The tree-based arrangement used by the preprocessing proxy can implement two alternating steps: 1) alignment of the template based on the expectation-maximization (EM) player position; and 2) K-means clustering of aligned player positions, where the cluster centers may form the template for the next EM step. The preprocessing agent 116 alternating between EM and clustering may cause leaf level nodes in the tree to split until there are less than M frames in the cluster or the depth of the tree exceeds D. Using a specific example, the preprocessing agent 116 may set D6 and train separate trees for attack (e.g., M400) and defense (e.g., M4000). To learn the arrangement tree per frame, the preprocessing agent may use 120,000 randomly sampled frames from ten basketball games.
Once the pre-processing engine 116 pre-processes the data sets (e.g., training set, validation set, test set) from the data store 110, the pre-processing engine 116 may pass the pre-processed (e.g., arranged) data to the trajectory agent 120. The trajectory agent 120 may use each respective data set to train, validate, and test the model generated by the conditional variational autoencoder. The end result may be a fully trained model for use with subsequent inputs.
In the implementation stage 204, the organization computing system 104 may use the trained models to generate multi-player trajectory predictions for incoming tracking information. The implementation stage 204 may include: tracking system 102, pre-processing engine 116, and trained model 206. The tracking system 102 may be configured to provide tracking data to the organization computing system 104. In some implementations, the tracking system 102 can provide the tracking data to the organization computing system 104 in real-time (or near real-time). The pre-processing engine 116 may pre-process the data such that the team member's route (or path) is aligned. For example, the pre-processing engine 116 may arrange the data using a tree-based arrangement as discussed above.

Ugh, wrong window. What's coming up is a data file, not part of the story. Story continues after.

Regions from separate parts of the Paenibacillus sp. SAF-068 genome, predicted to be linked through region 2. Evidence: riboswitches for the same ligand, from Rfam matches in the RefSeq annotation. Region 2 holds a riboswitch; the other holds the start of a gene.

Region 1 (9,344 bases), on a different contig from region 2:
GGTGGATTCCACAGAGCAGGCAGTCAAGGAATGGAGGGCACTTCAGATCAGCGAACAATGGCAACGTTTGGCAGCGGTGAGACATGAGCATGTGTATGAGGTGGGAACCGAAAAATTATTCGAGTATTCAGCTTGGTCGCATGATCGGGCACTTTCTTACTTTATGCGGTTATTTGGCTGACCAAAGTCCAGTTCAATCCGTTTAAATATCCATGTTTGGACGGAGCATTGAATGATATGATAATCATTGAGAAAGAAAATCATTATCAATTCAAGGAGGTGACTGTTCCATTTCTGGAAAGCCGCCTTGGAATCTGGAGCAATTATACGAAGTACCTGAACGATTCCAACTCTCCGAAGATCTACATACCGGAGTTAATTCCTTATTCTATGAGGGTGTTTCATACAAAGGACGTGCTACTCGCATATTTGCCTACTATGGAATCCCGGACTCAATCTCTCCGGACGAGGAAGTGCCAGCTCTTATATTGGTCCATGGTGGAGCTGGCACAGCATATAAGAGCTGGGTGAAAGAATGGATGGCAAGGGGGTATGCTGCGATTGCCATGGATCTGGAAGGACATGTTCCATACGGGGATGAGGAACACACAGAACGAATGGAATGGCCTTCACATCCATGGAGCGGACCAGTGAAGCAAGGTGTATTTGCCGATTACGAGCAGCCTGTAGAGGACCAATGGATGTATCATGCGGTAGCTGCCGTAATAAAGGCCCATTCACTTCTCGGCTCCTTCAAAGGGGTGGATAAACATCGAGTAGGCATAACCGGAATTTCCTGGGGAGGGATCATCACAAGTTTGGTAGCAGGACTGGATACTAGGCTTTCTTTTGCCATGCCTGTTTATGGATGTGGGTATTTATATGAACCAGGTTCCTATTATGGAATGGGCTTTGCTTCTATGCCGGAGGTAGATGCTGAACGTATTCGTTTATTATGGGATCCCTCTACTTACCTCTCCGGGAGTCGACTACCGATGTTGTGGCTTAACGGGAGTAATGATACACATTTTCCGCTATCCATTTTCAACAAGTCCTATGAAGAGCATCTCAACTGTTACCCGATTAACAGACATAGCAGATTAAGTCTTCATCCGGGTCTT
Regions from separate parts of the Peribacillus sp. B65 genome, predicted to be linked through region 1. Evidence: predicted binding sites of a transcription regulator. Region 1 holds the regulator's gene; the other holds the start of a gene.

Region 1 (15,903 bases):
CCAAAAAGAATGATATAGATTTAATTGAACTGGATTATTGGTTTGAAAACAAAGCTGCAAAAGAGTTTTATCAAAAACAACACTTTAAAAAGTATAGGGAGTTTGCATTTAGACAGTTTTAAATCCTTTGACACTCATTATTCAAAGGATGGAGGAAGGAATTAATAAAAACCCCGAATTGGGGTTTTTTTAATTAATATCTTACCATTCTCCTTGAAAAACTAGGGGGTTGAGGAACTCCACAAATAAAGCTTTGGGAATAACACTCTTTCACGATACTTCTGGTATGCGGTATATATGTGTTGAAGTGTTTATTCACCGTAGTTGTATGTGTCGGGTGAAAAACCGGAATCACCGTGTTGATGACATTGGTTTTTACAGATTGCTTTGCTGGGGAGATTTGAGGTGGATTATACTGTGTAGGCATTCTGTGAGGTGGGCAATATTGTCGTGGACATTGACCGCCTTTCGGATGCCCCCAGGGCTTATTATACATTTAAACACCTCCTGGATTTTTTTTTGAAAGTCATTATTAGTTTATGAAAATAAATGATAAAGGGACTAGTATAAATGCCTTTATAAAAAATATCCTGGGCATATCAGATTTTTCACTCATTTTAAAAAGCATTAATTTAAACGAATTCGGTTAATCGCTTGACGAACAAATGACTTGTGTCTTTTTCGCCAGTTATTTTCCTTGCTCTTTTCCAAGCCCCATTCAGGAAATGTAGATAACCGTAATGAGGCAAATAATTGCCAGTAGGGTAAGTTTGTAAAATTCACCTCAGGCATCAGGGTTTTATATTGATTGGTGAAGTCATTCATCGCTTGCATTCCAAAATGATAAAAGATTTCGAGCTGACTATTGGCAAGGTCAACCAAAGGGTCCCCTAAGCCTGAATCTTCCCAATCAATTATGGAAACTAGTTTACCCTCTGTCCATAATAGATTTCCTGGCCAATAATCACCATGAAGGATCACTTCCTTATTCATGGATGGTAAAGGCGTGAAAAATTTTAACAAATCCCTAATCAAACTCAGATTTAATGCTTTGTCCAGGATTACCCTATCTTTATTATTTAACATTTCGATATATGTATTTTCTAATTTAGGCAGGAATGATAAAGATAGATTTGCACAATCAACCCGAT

The pre-processing engine 116 may pass the ranked data to the predictive model 206. The predictive models 206 may predict the paths of different team members. For example, based on the ranked tracking data, the predictive model 206 may predict the trajectory of one or more team members. Such an approach may be beneficial in the following situations: for example, when incomplete tracking data is provided to the organization computing system 104, for example, due to one or more team members outside the viewpoint of the tracking system 102. Using the predictive model 206, the organization computing system 104 can accurately predict the location of such one or more team members, thereby creating a more complete overview of the event for the end user.
Fig. 3 is a block diagram 300 illustrating a conditional variational auto-encoder 152 according to an example embodiment. The variational automatic encoder comprises: a background encoder 156, a track encoder 158, a team member encoder 160, a variation module 162, and a decoder 164.
As shown, each encoder may receive as input one or more data sets. The team member encoder 160 may receive the set ρ as input. The set ρ may include information for the identity of the player and/or the identity of the team. The output from the team member encoder 160 may be a set of encoded values Hρ
In some embodiments, the background encoder 156 may receive track background
Figure BDA0002677933760000111
As an input. The collection
Figure BDA0002677933760000112
May include future trajectories of those team members for which the trajectory proxy 120 did not predict the trajectory. In other words,
Figure BDA0002677933760000113
of team members
Figure BDA0002677933760000114
So that K is U-PA and K ═ P { }. In some embodiments, K { }. The output from the background encoder 156 may be a set H of encoded track background valuesC